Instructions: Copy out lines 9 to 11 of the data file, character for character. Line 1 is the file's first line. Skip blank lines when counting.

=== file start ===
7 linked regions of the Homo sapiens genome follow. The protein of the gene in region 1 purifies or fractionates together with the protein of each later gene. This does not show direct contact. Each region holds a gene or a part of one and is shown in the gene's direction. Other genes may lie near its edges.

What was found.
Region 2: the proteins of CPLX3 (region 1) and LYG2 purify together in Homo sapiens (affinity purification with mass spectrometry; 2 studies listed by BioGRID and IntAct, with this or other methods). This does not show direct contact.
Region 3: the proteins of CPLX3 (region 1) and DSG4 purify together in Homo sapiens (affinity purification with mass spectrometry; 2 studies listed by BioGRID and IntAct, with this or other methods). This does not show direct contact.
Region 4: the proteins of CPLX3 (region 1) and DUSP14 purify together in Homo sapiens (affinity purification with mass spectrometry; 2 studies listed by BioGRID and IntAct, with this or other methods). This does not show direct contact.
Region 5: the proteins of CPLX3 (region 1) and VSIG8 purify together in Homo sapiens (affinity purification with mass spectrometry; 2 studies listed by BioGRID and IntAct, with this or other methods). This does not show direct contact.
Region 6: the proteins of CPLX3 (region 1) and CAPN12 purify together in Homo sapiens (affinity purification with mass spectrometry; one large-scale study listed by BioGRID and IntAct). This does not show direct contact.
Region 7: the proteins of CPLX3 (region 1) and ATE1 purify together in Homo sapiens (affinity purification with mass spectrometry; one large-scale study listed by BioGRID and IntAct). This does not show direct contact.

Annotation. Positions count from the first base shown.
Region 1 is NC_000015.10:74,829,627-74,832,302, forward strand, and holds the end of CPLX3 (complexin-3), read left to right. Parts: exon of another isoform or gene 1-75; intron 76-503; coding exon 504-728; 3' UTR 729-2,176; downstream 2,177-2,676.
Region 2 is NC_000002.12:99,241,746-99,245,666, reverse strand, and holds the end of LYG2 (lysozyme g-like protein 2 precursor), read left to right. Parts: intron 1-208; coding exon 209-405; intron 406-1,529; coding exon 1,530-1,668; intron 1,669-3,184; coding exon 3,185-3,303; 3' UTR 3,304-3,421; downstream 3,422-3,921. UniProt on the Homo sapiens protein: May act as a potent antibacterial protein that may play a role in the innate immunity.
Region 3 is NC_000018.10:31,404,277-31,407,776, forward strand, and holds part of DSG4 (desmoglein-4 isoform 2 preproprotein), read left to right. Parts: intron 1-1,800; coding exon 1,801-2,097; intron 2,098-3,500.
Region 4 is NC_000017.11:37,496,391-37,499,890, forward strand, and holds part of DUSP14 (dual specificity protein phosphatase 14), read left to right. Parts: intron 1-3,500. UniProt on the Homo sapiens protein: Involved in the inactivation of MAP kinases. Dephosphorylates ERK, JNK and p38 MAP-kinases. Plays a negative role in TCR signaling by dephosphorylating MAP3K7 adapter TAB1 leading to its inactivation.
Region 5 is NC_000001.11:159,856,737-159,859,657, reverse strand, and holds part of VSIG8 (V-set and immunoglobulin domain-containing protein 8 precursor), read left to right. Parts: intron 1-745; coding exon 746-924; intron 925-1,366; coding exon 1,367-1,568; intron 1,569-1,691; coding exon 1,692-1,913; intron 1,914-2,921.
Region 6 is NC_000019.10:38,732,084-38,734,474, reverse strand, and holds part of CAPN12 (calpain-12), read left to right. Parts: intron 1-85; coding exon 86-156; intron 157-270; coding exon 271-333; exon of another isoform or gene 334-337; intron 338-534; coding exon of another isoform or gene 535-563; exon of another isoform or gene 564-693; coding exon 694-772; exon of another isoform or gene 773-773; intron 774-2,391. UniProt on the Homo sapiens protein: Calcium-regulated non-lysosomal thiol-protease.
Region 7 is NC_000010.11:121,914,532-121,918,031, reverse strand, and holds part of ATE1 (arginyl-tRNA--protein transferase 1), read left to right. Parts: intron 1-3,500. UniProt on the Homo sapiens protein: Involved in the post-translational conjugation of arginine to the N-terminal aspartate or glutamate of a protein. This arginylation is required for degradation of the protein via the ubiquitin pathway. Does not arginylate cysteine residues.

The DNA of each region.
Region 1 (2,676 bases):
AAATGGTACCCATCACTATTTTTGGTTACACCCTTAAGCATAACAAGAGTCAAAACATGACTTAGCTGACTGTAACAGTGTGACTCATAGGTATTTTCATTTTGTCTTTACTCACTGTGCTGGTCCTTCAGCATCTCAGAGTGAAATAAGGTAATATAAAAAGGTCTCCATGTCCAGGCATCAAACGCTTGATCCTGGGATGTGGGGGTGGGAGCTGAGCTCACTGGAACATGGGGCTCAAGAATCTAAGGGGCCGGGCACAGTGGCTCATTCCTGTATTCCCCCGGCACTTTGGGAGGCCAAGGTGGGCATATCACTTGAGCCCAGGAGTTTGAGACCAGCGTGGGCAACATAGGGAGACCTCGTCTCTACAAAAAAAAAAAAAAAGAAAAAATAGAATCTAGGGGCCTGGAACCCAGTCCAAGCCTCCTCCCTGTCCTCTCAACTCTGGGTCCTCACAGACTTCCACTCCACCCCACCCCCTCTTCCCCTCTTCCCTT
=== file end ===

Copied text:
Annotation. Positions count from the first base shown.
Region 1 is NC_000015.10:74,829,627-74,832,302, forward strand, and holds the end of CPLX3 (complexin-3), read left to right. Parts: exon of another isoform or gene 1-75; intron 76-503; coding exon 504-728; 3' UTR 729-2,176; downstream 2,177-2,676.
Region 2 is NC_000002.12:99,241,746-99,245,666, reverse strand, and holds the end of LYG2 (lysozyme g-like protein 2 precursor), read left to right. Parts: intron 1-208; coding exon 209-405; intron 406-1,529; coding exon 1,530-1,668; intron 1,669-3,184; coding exon 3,185-3,303; 3' UTR 3,304-3,421; downstream 3,422-3,921. UniProt on the Homo sapiens protein: May act as a potent antibacterial protein that may play a role in the innate immunity.